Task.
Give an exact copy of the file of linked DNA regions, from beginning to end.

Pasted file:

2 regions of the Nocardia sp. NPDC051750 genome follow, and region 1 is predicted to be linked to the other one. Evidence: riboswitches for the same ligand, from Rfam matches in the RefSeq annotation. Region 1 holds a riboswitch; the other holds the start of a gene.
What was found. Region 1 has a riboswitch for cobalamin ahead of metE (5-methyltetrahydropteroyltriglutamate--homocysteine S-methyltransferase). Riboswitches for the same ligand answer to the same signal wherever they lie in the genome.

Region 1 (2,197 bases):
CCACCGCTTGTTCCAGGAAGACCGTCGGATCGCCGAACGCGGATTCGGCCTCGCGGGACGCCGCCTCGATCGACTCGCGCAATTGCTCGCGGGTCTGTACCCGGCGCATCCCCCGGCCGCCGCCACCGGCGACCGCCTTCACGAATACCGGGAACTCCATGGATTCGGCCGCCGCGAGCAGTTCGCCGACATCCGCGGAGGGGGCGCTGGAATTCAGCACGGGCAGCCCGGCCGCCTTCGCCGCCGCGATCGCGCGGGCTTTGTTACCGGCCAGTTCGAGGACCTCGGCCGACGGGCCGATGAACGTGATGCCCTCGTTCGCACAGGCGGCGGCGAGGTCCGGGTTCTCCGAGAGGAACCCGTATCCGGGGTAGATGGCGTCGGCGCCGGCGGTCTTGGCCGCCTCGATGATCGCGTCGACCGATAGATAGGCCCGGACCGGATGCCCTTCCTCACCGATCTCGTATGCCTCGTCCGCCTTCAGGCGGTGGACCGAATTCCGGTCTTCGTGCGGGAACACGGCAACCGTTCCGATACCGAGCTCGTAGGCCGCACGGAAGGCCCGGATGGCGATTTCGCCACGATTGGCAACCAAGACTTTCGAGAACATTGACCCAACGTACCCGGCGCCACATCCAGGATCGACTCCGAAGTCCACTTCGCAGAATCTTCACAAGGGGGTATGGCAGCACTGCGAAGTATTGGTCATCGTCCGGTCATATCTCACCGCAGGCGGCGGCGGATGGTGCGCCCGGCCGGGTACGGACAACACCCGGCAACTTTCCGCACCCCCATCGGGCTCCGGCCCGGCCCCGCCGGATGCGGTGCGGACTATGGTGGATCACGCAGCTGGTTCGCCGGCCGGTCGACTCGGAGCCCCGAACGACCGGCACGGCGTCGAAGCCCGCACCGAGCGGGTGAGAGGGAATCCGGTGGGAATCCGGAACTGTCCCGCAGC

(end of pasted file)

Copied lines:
2 regions of the Nocardia sp. NPDC051750 genome follow, and region 1 is predicted to be linked to the other one. Evidence: riboswitches for the same ligand, from Rfam matches in the RefSeq annotation. Region 1 holds a riboswitch; the other holds the start of a gene.
What was found. Region 1 has a riboswitch for cobalamin ahead of metE (5-methyltetrahydropteroyltriglutamate--homocysteine S-methyltransferase). Riboswitches for the same ligand answer to the same signal wherever they lie in the genome.

Region 1 (2,197 bases):
CCACCGCTTGTTCCAGGAAGACCGTCGGATCGCCGAACGCGGATTCGGCCTCGCGGGACGCCGCCTCGATCGACTCGCGCAATTGCTCGCGGGTCTGTACCCGGCGCATCCCCCGGCCGCCGCCACCGGCGACCGCCTTCACGAATACCGGGAACTCCATGGATTCGGCCGCCGCGAGCAGTTCGCCGACATCCGCGGAGGGGGCGCTGGAATTCAGCACGGGCAGCCCGGCCGCCTTCGCCGCCGCGATCGCGCGGGCTTTGTTACCGGCCAGTTCGAGGACCTCGGCCGACGGGCCGATGAACGTGATGCCCTCGTTCGCACAGGCGGCGGCGAGGTCCGGGTTCTCCGAGAGGAACCCGTATCCGGGGTAGATGGCGTCGGCGCCGGCGGTCTTGGCCGCCTCGATGATCGCGTCGACCGATAGATAGGCCCGGACCGGATGCCCTTCCTCACCGATCTCGTATGCCTCGTCCGCCTTCAGGCGGTGGACCGAATTCCGGTCTTCGTGCGGGAACACGGCAACCGTTCCGATACCGAGCTCGTAGGCCGCACGGAAGGCCCGGATGGCGATTTCGCCACGATTGGCAACCAAGACTTTCGAGAACATTGACCCAACGTACCCGGCGCCACATCCAGGATCGACTCCGAAGTCCACTTCGCAGAATCTTCACAAGGGGGTATGGCAGCACTGCGAAGTATTGGTCATCGTCCGGTCATATCTCACCGCAGGCGGCGGCGGATGGTGCGCCCGGCCGGGTACGGACAACACCCGGCAACTTTCCGCACCCCCATCGGGCTCCGGCCCGGCCCCGCCGGATGCGGTGCGGACTATGGTGGATCACGCAGCTGGTTCGCCGGCCGGTCGACTCGGAGCCCCGAACGACCGGCACGGCGTCGAAGCCCGCACCGAGCGGGTGAGAGGGAATCCGGTGGGAATCCGGAACTGTCCCGCAGC